10 key questions and answers
Soil scientists Wally Miller and Dale Johnson, professors emeriti in the College of Agriculture, Biotechnology and Natural Resources at the University of Nevada, Reno, have studied the impact of wildfires in the Tahoe Basin for many years. Their study of the 2002 Gondola wildfire near the Nevada-California border at the south shore of Lake Tahoe has led to new soils management strategies in the basin.
With more than six decades of combined experience and extensive work in forestry, biogeochemical cycling and fire ecology, Miller and Johnson shared their expertise to help answer 10 of the most common questions about the role fire and forest management play in the runoff of nutrients into the upper watershed that feeds into Lake Tahoe, ultimately affecting water quality.
- How has the upper watershed been affected by historic fire management strategies?
Prior to the 20th century, wildfire was a natural part of Sierran ecosystems. It created forests that were less dense, structurally more diverse, had larger trees with less ladder fuels, sparse undergrowth and greatly reduced dead and decaying downed timber. These conditions have been altered by fire suppression over the last 100 years.
- What has changed in today’s forest landscape in the upper watershed?
The buildup of fuels from falling litter and plant life growing beneath the forest canopy has increased the potential for stand-replacing wildfires and resulted in the accumulation of much thicker, nutrient-rich organic residues that can release more available nutrients into runoff and percolating solutions that can reach Lake Tahoe.
- What are the potential effects of wildfire on nutrients in the forest floor?
Wildfire was found to induce an immediate mobilization of inorganic nitrogen and phosphorus, both of which can affect water quality. Although this effect seems to diminish rapidly over time, a wildfire followed by a high water year within the first season after the fire would likely have a much greater impact on water quality than a wildfire followed by a low runoff water year.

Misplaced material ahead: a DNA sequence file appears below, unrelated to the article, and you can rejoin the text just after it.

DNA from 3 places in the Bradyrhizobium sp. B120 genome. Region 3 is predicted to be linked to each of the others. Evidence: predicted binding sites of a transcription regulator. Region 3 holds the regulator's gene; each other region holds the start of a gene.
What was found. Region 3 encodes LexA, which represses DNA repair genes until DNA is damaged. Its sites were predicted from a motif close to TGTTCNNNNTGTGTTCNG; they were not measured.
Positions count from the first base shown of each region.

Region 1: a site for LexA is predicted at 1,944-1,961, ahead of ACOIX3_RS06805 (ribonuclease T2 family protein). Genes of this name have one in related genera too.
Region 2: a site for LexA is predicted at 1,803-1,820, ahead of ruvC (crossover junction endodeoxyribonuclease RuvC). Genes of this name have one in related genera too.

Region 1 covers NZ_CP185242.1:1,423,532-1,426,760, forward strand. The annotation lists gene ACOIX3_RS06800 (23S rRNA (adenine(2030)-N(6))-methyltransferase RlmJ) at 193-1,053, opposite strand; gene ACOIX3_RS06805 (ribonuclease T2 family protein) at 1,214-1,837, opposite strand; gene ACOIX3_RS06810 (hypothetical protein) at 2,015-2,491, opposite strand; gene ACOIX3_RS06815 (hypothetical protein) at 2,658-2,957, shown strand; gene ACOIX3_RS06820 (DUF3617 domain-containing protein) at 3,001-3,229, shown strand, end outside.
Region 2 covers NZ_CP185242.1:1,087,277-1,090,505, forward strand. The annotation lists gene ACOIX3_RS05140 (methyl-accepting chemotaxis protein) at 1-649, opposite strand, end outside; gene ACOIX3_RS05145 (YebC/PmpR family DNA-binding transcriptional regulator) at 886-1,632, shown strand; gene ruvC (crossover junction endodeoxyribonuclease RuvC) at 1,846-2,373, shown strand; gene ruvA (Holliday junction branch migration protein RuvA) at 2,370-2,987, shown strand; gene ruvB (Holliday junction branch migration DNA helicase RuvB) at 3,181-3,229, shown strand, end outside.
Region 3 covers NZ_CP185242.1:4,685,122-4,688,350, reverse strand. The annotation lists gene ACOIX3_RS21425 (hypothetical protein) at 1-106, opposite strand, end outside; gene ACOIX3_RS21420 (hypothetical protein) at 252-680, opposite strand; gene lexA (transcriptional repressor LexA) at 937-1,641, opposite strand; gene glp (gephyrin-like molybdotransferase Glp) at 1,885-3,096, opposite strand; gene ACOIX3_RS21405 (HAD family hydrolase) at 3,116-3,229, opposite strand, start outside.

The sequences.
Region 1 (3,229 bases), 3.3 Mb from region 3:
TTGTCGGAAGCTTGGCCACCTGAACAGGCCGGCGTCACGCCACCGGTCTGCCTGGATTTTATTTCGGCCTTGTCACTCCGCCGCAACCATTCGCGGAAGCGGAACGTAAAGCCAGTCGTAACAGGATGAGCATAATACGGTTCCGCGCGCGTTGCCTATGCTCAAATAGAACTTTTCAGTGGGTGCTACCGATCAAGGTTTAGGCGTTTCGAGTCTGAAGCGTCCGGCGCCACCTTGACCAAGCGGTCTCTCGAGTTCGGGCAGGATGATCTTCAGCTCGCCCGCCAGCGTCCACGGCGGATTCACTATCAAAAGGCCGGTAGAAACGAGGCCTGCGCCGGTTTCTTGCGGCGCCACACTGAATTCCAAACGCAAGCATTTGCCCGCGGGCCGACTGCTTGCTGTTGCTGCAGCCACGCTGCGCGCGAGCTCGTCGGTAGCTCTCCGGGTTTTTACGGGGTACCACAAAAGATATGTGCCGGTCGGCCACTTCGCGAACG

- What other fire management strategies are available?The most commonly applied alternative to total fire suppression is fuel reduction by either mechanical thinning, prescribed burning or a combination of both.
- What are the long-term forest health consequences of controlling post-wildfire brush? Eliminating post-wildfire brush may preclude nitrogen fixation, the natural process by which nitrogen is converted to forms plants can use, and thus not allow replenishment of nitrogen lost during the wildfire. However, leaving brush may preclude the re-establishment of forest vegetation for many decades, creating quite a dilemma.
- What are the long-term water quality consequences of controlling post-wildfire brush?
Thus far, we see no negative water quality effects of the most common nitrogen-fixing species, Ceanothus velutinus, a species of shrub with the common names of snowbrush, redroot and tobacco brush, native to western North America. Water quality effects should be minimal.
- What are the long-term forest health consequences of repeated prescribed burning as opposed to mechanical treatment?
Repeated burning is likely to cause greater nitrogen removal than mechanical thinning, perhaps causing reductions in regenerative growth.
- What are the long-term water quality consequences of repeated prescribed burning as opposed to mechanical treatment?
Repeated burning is likely to cause greater nitrogen removal than mechanical thinning, which may help improve water quality.
- What are the effects of combining mechanical thinning and prescribed burning on water quality?
Prescribed burning in conjunction with mechanical harvest may potentially improve runoff water quality by reducing nitrogen and phosphorus litter mass pools and improving the overall health of forest ecosystems without the danger of a stand-replacing wildfire.
- Is climate change important?Absolutely. The fate of these forest ecosystems in a changing climate will have a direct impact on forest health, fire hazard, biomass mitigation strategies and water quality.